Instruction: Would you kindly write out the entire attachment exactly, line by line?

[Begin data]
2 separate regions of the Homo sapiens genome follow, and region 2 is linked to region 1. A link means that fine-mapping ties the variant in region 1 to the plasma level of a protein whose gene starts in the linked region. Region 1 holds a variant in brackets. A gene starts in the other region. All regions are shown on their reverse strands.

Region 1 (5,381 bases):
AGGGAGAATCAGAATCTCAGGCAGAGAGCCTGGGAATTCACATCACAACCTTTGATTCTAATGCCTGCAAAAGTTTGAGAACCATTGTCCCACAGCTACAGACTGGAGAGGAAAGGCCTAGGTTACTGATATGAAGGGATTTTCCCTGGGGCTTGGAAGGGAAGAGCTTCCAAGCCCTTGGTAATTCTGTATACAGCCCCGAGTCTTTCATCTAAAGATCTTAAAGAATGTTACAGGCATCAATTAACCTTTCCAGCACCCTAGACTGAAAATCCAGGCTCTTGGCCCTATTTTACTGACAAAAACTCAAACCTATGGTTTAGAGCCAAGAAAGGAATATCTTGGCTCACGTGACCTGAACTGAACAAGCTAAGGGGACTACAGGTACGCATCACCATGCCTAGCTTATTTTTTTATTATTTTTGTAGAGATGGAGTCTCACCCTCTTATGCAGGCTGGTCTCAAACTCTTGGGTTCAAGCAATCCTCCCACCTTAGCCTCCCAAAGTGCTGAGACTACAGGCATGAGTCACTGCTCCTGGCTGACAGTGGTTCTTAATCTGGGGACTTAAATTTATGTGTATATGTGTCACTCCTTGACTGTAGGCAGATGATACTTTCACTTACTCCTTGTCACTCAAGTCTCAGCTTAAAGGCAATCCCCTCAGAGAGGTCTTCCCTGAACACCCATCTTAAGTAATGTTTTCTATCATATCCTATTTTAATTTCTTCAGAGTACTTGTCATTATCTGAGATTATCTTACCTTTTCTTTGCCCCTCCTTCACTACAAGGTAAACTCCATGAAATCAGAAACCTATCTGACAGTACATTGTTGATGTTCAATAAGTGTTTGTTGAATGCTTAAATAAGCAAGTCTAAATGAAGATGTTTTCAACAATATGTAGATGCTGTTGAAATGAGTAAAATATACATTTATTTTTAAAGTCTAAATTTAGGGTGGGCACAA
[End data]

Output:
2 separate regions of the Homo sapiens genome follow, and region 2 is linked to region 1. A link means that fine-mapping ties the variant in region 1 to the plasma level of a protein whose gene starts in the linked region. Region 1 holds a variant in brackets. A gene starts in the other region. All regions are shown on their reverse strands.

Region 1 (5,381 bases):
AGGGAGAATCAGAATCTCAGGCAGAGAGCCTGGGAATTCACATCACAACCTTTGATTCTAATGCCTGCAAAAGTTTGAGAACCATTGTCCCACAGCTACAGACTGGAGAGGAAAGGCCTAGGTTACTGATATGAAGGGATTTTCCCTGGGGCTTGGAAGGGAAGAGCTTCCAAGCCCTTGGTAATTCTGTATACAGCCCCGAGTCTTTCATCTAAAGATCTTAAAGAATGTTACAGGCATCAATTAACCTTTCCAGCACCCTAGACTGAAAATCCAGGCTCTTGGCCCTATTTTACTGACAAAAACTCAAACCTATGGTTTAGAGCCAAGAAAGGAATATCTTGGCTCACGTGACCTGAACTGAACAAGCTAAGGGGACTACAGGTACGCATCACCATGCCTAGCTTATTTTTTTATTATTTTTGTAGAGATGGAGTCTCACCCTCTTATGCAGGCTGGTCTCAAACTCTTGGGTTCAAGCAATCCTCCCACCTTAGCCTCCCAAAGTGCTGAGACTACAGGCATGAGTCACTGCTCCTGGCTGACAGTGGTTCTTAATCTGGGGACTTAAATTTATGTGTATATGTGTCACTCCTTGACTGTAGGCAGATGATACTTTCACTTACTCCTTGTCACTCAAGTCTCAGCTTAAAGGCAATCCCCTCAGAGAGGTCTTCCCTGAACACCCATCTTAAGTAATGTTTTCTATCATATCCTATTTTAATTTCTTCAGAGTACTTGTCATTATCTGAGATTATCTTACCTTTTCTTTGCCCCTCCTTCACTACAAGGTAAACTCCATGAAATCAGAAACCTATCTGACAGTACATTGTTGATGTTCAATAAGTGTTTGTTGAATGCTTAAATAAGCAAGTCTAAATGAAGATGTTTTCAACAATATGTAGATGCTGTTGAAATGAGTAAAATATACATTTATTTTTAAAGTCTAAATTTAGGGTGGGCACAA